This report explores the evidence of a decline in dementia and the trends that may shape the future prevalence of this debilitating condition—focusing on recent work by researchers supported by the National Institute on Aging (NIA).
It describes what we know (and do not know) about dementia patterns, examining known risk factors and vulnerable groups. This research can guide policymakers and public health professionals as they plan for an aging population and design strategies to address health and lifestyle factors related to dementia risk.
How Neighborhoods Affect the Health and Well-Being of Older Americans
Neighborhood characteristics affect people of all ages, but older adults—classified here as adults over age 50—may be affected more than other groups.
Older people typically experience higher levels of exposure to neighborhood conditions, often having spent decades in their communities. They have more physical and mental health vulnerabilities compared with younger adults, and are more likely to rely on community resources as a source of social support. As older adults become less mobile, their effective neighborhoods may shrink over time to include only the immediate areas near their homes (Glass and Balfour 2003).
This report summarizes recent research conducted by National Institute on Aging-supported researchers and others who have studied the association between neighborhood characteristics and the health and well-being of older adults. This research can inform policy decisions about community resource allocation and development planning. A growing body of research shows that living in disadvantaged neighborhoods—characterized by high poverty—is associated with weak social ties, problems accessing health care and other services, reduced physical activity, health problems, mobility limitations, and high stress.
This area of research is challenging because lower-income people tend to live in disadvantaged neighborhoods and many detrimental neighborhood features cluster together. Disadvantaged neighborhoods often have more crime, more pollution, poorer infrastructure, and fewer health care resources—making it difficult to pinpoint which neighborhood feature is responsible for particular health outcomes.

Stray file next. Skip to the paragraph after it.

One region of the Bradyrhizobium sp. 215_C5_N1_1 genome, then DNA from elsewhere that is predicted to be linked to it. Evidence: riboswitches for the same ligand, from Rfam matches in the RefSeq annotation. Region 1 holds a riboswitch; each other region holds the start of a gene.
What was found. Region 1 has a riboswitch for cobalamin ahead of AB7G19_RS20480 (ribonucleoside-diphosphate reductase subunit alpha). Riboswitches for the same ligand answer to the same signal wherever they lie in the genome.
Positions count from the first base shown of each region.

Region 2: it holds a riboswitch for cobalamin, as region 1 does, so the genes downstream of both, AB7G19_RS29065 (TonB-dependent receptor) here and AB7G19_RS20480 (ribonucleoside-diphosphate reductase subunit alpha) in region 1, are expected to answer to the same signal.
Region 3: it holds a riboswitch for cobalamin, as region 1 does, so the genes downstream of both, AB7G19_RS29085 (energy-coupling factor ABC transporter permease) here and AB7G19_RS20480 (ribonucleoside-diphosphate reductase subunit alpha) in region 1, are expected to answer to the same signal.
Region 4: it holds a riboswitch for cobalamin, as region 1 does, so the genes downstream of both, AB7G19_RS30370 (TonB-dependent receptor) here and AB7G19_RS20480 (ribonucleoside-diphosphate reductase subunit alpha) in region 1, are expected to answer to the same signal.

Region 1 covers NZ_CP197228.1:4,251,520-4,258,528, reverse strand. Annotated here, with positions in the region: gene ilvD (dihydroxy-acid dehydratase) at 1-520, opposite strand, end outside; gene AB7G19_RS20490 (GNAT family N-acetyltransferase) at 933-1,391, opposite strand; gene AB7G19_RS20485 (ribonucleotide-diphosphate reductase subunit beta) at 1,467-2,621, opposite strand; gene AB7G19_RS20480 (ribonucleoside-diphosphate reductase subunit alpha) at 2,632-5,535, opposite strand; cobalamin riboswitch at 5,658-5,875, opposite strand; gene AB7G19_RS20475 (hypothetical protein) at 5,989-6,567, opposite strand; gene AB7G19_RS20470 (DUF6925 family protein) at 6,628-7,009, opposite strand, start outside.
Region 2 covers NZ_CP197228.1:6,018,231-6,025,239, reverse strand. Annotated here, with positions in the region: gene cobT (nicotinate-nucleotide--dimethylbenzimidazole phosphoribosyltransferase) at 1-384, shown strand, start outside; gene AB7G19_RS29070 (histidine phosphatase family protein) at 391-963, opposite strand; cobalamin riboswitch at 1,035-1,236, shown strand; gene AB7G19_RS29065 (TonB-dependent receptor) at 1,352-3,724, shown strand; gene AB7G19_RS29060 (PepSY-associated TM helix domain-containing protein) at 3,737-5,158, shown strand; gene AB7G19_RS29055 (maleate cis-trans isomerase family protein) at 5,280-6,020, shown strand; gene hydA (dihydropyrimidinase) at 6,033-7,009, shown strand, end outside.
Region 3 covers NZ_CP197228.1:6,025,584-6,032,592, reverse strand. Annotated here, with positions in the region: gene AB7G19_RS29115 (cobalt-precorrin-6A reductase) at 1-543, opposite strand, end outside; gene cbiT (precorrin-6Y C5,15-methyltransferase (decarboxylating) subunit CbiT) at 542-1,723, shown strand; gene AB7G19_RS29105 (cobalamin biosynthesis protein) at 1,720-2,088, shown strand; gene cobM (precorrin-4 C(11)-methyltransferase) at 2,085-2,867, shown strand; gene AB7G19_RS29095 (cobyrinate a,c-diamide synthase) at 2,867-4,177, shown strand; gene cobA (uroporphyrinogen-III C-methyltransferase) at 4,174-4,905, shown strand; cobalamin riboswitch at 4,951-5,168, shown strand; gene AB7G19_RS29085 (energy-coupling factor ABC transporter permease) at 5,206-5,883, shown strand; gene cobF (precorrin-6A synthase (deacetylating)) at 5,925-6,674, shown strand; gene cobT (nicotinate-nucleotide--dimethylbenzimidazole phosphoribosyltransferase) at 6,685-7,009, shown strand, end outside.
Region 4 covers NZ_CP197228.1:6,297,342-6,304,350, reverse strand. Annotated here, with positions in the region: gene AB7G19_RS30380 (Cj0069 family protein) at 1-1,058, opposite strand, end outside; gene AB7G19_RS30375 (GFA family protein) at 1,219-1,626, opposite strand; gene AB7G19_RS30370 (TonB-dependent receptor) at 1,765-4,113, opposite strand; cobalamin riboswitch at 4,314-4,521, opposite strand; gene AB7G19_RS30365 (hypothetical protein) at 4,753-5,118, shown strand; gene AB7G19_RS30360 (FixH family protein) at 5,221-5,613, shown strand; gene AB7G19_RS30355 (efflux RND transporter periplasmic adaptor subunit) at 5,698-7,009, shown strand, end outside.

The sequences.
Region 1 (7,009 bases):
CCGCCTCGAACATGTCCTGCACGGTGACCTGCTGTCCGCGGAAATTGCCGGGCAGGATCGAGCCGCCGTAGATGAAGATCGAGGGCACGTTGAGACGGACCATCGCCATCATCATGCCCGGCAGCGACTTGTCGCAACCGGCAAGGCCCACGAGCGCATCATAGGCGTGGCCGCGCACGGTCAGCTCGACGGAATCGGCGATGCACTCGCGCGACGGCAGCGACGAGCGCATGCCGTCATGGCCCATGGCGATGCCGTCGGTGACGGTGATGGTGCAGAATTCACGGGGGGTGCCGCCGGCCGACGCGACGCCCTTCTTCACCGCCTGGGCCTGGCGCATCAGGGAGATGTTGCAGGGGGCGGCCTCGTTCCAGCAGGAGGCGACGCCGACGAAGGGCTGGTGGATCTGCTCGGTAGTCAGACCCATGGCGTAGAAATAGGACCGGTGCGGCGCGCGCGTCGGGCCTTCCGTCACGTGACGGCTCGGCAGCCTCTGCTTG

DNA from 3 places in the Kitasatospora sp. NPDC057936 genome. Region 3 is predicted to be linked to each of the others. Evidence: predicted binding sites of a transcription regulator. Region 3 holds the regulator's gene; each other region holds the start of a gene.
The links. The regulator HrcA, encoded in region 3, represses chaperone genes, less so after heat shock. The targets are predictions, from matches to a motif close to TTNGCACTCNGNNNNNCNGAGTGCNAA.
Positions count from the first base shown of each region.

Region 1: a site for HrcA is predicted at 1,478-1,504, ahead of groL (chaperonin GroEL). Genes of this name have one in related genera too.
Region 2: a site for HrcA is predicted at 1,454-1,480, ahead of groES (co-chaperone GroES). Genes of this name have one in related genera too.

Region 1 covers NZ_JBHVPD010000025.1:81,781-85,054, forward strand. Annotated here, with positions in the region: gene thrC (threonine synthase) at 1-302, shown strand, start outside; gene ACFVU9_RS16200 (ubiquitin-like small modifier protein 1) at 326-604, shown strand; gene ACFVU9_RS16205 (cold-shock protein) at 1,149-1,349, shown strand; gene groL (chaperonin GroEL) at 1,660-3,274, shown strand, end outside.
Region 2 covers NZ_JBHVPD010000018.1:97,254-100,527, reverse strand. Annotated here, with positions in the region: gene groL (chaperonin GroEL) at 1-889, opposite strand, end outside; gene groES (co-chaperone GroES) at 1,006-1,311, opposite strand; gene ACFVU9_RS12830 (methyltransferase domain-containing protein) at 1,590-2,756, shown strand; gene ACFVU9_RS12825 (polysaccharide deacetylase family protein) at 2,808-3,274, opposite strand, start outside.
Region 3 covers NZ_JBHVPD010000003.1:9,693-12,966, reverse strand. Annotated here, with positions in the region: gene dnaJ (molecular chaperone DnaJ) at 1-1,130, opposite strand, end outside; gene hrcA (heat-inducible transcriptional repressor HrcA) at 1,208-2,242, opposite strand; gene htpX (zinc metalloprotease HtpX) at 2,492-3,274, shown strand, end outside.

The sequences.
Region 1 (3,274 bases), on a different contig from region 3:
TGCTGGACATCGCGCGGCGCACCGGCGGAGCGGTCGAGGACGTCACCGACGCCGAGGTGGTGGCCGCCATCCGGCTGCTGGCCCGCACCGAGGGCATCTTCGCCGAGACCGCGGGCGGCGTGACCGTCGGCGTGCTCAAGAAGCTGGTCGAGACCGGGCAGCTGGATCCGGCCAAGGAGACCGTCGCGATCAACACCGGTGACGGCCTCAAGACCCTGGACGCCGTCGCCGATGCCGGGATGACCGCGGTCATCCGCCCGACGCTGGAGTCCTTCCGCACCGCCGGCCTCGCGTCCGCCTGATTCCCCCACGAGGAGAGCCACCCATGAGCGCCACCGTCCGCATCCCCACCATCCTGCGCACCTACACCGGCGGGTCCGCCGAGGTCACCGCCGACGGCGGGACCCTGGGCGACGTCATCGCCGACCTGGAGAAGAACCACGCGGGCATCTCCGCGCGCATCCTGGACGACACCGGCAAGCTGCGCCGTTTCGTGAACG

Some researchers continue to focus on a single neighborhood feature and may incorrectly attribute health effects to the wrong characteristics. Others have created scales consisting of multiple features that are found together, which can mask the features that matter the most. In addition, most results are based on cross-sectional data (subjects interviewed at one point in time only) and may reflect people with more resources and in better health moving out of disadvantaged neighborhoods and those with fewer resources and worse health moving in or staying (Grafova et al. 2014). While existing research is not yet able to pinpoint exactly how neighborhoods cause changes in physical and cognitive health, researchers have identified a number of strong associations that point to possible pathways.
Neighborhood Disadvantage and Health
Neighborhood economic status—often measured by median household income or the share living below the poverty line—is one of the most widely studied and strongest predictors of the health and well-being of older adults. Older residents of economically disadvantaged neighborhoods are more likely to have chronic health and mobility issues and die at younger ages compared with older residents in more affluent communities. In part, these differences can be explained by the characteristics of people living in these neighborhoods, but a growing number of studies also suggest that neighborhood characteristics may independently influence older residents’ health and well-being.